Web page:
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China’s Chang’e-6: Soil Samples from Moon’s Far Side Orbited

The take-off module of the Chinese automatic interplanetary station Chang’e-6 lifted into satellite orbit samples of soil collected on the far side of the Moon. This is a new chapter in the history of earthly astronautics. Scientists have not yet had samples from the side of the satellite invisible from Earth.

The station performed a significant volume of operations in automatic mode. Instructions were also transmitted from Earth, which reached the device thanks to the Queqiao-2 relay satellite. To eliminate accidents when collecting samples, the same environment on Earth around an exact copy of the landing module was reproduced as around the Chang’e-6 module on the Moon. Sample collection began with drilling, after which the robotic arm added samples of soil and rocks from the lunar surface.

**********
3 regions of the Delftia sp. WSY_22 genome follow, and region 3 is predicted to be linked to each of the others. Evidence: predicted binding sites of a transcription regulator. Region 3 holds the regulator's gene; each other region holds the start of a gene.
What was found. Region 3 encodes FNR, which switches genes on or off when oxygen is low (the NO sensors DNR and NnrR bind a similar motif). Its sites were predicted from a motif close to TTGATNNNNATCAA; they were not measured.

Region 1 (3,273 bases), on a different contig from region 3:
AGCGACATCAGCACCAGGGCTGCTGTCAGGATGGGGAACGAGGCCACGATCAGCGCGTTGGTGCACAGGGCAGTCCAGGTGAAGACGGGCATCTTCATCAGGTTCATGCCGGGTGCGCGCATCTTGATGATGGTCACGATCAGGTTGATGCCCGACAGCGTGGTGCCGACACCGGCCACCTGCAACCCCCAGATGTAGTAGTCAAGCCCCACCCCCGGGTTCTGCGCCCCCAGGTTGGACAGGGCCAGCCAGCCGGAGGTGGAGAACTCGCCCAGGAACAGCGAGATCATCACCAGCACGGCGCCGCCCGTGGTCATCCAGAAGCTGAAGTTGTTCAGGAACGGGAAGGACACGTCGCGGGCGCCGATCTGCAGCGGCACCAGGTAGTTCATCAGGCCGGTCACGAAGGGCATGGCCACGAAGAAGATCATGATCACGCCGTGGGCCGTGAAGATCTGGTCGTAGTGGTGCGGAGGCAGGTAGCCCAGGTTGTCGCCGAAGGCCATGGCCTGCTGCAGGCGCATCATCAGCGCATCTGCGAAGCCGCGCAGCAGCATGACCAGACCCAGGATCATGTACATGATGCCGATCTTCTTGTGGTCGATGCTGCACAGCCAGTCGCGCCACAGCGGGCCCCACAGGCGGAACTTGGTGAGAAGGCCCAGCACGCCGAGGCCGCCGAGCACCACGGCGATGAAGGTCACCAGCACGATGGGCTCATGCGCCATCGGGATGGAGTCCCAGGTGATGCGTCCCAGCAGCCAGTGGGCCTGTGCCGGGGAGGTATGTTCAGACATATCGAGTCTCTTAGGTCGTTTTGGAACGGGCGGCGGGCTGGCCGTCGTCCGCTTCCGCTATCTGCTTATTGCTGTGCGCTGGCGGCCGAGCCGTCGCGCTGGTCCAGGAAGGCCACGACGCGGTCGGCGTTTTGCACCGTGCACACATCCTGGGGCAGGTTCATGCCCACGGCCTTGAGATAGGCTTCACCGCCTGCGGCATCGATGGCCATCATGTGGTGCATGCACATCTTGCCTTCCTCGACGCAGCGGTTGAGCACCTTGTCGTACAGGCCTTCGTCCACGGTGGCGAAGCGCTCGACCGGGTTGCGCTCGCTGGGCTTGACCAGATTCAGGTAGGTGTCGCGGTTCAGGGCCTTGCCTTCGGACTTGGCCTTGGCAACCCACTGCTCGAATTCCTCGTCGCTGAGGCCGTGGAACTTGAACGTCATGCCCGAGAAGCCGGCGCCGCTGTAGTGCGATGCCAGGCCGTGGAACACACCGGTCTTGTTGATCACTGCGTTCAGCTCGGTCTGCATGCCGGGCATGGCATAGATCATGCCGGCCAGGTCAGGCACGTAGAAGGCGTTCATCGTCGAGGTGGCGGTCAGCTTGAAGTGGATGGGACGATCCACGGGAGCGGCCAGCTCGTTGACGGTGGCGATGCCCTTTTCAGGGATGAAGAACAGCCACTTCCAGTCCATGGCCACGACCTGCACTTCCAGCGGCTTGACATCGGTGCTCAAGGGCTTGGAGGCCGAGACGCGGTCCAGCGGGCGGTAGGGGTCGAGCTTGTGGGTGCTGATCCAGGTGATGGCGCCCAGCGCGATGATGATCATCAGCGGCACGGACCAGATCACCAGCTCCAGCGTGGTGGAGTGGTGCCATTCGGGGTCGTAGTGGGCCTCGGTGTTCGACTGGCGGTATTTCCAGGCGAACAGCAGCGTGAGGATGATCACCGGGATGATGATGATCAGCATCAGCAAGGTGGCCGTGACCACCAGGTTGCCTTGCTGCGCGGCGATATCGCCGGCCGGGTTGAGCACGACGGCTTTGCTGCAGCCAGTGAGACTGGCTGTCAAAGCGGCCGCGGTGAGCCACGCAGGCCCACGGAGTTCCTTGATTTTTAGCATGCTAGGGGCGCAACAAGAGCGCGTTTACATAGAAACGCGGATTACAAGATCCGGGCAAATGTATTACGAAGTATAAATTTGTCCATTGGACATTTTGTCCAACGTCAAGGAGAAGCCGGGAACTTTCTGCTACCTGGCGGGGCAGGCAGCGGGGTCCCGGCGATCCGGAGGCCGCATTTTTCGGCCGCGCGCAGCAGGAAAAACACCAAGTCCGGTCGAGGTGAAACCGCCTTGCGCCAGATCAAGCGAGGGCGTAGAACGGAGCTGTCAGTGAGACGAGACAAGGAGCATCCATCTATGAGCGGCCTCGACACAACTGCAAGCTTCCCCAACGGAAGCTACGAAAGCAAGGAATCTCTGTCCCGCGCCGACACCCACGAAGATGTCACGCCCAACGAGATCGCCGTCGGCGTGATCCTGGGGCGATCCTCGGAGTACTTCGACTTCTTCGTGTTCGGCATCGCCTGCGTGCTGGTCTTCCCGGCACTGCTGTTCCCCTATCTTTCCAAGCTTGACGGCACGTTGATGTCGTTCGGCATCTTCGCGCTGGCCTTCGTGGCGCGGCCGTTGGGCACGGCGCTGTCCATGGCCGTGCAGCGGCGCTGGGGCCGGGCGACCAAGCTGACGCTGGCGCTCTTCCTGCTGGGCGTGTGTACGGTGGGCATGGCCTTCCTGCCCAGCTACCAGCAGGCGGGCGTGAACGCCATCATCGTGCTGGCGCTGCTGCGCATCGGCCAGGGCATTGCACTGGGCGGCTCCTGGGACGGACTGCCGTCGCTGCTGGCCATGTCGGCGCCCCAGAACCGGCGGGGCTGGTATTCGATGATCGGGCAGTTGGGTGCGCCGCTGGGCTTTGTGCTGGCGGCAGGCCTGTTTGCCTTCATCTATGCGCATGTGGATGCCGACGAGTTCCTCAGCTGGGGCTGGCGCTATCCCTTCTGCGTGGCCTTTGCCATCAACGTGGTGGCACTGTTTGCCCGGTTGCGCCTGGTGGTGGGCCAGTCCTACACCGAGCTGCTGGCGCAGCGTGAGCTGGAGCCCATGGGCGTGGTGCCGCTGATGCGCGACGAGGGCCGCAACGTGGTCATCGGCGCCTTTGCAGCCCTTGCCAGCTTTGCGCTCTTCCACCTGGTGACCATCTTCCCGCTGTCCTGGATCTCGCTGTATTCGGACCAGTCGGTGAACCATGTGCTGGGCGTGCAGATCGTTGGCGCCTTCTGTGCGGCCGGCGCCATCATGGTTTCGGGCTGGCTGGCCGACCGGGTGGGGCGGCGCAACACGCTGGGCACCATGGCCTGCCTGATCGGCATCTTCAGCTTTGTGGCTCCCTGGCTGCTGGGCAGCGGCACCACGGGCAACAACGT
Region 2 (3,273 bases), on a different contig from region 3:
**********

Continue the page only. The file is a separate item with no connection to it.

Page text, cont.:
In total, about 2 kg of samples were collected. They were sealed in a sealed capsule and placed in the take-off module. The module lifted the capsule into lunar orbit, where it would later dock with the orbital and return module. Then, within about three weeks, the images will be delivered to Earth – they will be dropped in a capsule in northern China.

The Chang’e-6 mission launched on May 3, 2024. On May 9, the station entered lunar orbit. The lunar landing took place on June 2. The lander landed in the Apollo Basin inside the South Pole-Aitken Basin. This is one of the oldest impact craters on the moon. Samples from it will tell a lot about the early stages of the geological history of the Moon. And if this is not enough, the Chang’e-6 mission was a significant step forward in the technological development of astronautics.

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